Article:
Training and Simulation: Transportable Performance Advances Access at the Point of Need

Compact tech and distributed systems enable interoperable, mobile options for immersive Live, Virtual, Constructive (LVC) training.

By John Burie, Product Manager, Training & Simulation. For the full article, please visit COTS Journal HERE.

COTS JournalThe shift to transportable systems has the potential to reshape the training and simulation landscape for the modern military. These flexible, durable systems bring high performance to the point-of-need, making a difference in convenience, cost, accessibility, and results. Increased flexibility is an essential driver in the spectrum of training and simulation initiatives across the armed forces – including the U.S. Army’s Synthetic Training Environment (STE), or programs from Naval Air Warfare Center Training Systems Division, a division of NAVAIR tasked with ‘the full range of research and development in support of Naval training systems for all warfare areas and platforms.’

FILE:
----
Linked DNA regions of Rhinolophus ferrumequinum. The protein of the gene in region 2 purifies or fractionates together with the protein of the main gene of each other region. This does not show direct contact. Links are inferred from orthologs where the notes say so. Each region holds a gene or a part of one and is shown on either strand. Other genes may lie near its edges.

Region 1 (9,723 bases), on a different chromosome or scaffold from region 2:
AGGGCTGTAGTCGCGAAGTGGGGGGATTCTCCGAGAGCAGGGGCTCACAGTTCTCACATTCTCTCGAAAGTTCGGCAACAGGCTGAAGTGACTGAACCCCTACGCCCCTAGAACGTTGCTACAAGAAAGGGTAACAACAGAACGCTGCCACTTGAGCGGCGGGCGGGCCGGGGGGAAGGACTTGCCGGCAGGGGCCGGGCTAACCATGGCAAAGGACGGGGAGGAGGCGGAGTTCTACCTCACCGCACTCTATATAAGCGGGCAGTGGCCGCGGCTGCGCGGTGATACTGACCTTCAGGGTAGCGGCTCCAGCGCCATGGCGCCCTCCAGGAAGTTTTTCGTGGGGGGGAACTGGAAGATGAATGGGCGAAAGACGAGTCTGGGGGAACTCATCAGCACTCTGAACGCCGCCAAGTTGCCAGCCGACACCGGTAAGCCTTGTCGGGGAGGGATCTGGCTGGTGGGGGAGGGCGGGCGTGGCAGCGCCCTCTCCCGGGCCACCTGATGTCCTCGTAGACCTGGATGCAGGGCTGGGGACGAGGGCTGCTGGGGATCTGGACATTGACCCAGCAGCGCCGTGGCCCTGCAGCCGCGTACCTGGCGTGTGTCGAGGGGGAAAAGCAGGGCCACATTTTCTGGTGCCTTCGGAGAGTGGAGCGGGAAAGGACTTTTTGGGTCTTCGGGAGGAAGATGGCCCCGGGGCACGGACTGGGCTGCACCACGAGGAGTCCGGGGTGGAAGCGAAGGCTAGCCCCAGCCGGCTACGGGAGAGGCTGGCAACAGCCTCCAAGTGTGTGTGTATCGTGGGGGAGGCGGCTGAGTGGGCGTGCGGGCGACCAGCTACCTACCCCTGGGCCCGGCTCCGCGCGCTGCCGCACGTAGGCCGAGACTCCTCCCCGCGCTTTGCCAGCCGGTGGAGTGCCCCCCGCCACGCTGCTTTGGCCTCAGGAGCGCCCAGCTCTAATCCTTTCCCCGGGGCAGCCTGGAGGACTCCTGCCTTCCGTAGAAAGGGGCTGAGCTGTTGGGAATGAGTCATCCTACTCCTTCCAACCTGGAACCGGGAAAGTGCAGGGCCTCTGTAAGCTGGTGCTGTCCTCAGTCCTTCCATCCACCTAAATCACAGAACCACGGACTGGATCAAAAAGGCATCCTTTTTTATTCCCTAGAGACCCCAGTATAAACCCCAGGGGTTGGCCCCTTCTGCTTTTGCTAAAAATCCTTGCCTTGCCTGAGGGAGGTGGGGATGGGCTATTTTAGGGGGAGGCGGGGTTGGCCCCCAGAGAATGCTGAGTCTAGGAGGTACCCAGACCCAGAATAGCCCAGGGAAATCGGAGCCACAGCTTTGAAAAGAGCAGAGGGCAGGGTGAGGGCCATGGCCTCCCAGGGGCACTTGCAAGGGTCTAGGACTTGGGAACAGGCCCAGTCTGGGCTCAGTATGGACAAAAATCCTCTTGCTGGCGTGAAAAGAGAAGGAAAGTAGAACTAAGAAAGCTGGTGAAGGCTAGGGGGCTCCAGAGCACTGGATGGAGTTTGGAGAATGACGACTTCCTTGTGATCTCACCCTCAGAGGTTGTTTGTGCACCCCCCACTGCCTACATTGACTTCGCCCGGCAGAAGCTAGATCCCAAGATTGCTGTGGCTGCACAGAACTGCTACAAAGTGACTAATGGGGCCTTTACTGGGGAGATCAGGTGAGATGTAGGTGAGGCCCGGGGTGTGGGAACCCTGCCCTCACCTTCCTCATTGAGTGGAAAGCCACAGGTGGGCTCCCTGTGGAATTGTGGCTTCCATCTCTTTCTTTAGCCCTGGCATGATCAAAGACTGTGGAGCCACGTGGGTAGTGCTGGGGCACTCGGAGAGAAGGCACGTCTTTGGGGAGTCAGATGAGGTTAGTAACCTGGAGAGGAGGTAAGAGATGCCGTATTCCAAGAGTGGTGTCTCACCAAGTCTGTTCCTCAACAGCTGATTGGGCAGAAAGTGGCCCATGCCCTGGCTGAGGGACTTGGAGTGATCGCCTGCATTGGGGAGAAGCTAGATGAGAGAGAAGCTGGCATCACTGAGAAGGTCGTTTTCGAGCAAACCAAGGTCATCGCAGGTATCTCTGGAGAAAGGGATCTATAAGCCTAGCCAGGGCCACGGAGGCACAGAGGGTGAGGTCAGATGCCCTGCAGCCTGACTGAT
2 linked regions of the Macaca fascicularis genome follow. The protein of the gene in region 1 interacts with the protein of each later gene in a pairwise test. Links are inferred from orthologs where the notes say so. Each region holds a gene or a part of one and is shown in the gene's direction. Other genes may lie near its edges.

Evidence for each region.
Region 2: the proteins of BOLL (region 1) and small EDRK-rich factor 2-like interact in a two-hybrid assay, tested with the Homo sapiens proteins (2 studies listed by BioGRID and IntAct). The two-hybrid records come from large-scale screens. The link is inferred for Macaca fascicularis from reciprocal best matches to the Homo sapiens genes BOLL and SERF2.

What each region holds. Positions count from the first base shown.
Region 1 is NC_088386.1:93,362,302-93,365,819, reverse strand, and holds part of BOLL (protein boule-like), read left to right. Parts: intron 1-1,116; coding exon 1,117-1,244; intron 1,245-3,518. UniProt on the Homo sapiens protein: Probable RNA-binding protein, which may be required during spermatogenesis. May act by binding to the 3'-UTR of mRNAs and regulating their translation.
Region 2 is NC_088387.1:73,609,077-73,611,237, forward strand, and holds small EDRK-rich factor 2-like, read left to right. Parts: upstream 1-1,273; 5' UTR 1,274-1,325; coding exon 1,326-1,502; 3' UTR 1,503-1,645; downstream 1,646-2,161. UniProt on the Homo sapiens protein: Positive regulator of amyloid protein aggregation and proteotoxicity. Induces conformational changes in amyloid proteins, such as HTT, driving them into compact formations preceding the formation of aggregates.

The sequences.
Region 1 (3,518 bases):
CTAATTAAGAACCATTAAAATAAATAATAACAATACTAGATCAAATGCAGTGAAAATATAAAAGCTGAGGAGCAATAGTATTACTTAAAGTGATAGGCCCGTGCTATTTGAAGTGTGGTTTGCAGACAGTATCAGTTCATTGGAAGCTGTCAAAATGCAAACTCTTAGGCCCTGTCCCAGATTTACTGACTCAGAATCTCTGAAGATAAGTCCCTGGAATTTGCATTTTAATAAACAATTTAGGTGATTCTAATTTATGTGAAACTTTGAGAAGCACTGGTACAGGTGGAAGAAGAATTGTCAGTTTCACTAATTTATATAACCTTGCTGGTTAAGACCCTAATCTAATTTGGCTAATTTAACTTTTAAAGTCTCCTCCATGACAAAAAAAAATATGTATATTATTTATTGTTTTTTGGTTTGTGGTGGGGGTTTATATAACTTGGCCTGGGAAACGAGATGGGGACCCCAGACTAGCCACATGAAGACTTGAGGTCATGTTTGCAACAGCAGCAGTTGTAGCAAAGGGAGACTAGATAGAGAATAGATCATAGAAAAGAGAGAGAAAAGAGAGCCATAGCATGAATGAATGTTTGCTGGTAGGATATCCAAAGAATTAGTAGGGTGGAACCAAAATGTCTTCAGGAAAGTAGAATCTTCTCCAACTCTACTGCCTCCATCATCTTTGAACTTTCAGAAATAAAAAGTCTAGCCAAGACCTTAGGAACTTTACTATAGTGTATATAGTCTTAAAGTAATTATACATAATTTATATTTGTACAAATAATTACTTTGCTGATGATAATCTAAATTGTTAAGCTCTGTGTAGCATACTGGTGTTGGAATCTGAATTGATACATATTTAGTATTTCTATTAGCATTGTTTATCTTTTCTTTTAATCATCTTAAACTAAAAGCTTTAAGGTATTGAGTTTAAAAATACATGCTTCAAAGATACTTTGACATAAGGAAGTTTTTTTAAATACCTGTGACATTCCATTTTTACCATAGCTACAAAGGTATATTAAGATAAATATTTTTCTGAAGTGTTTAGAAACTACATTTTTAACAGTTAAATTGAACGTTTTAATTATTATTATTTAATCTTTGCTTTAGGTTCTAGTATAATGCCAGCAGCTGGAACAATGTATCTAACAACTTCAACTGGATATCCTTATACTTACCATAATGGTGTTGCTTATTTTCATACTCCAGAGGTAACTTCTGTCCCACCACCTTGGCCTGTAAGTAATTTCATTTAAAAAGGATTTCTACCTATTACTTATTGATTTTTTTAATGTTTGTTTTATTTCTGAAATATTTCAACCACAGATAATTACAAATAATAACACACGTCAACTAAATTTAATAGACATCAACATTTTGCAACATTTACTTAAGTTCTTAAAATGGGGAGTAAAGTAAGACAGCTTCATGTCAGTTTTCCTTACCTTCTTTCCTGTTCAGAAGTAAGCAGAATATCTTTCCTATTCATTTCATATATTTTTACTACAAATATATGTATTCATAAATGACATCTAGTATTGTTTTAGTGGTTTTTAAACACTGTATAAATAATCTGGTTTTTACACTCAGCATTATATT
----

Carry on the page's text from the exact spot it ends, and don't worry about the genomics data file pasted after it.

These comprehensive programs build on the government’s Cloud First initiative established nearly a decade ago, treating training as a service and charged with more effectively bringing it to the point-of-need. Such initiatives shift the focus away from hardware and its associated maintenance, reducing costs and hardware footprint, and achieving highly flexible and scalable training capabilities. For military leaders, these are the advances helping to increase mission readiness for soldier, sailor, airman, or Marine, no matter the environment or geographic location.

For the original equipment manufacturers (OEMs) of training systems, it means focusing on modular, small footprint systems that scale down infrastructure while advancing crucial capabilities like high performance scene generation for live-virtual-constructive (LVC) training.

Today this approach also considers health risks and social distancing needs – a full training staff may not need to be onsite. Smaller systems allow trainees more room to spread out, and training systems delivered for small class groups are ideal for temporary or extended use.

To read the full article, please visit COTS Journal HERE.

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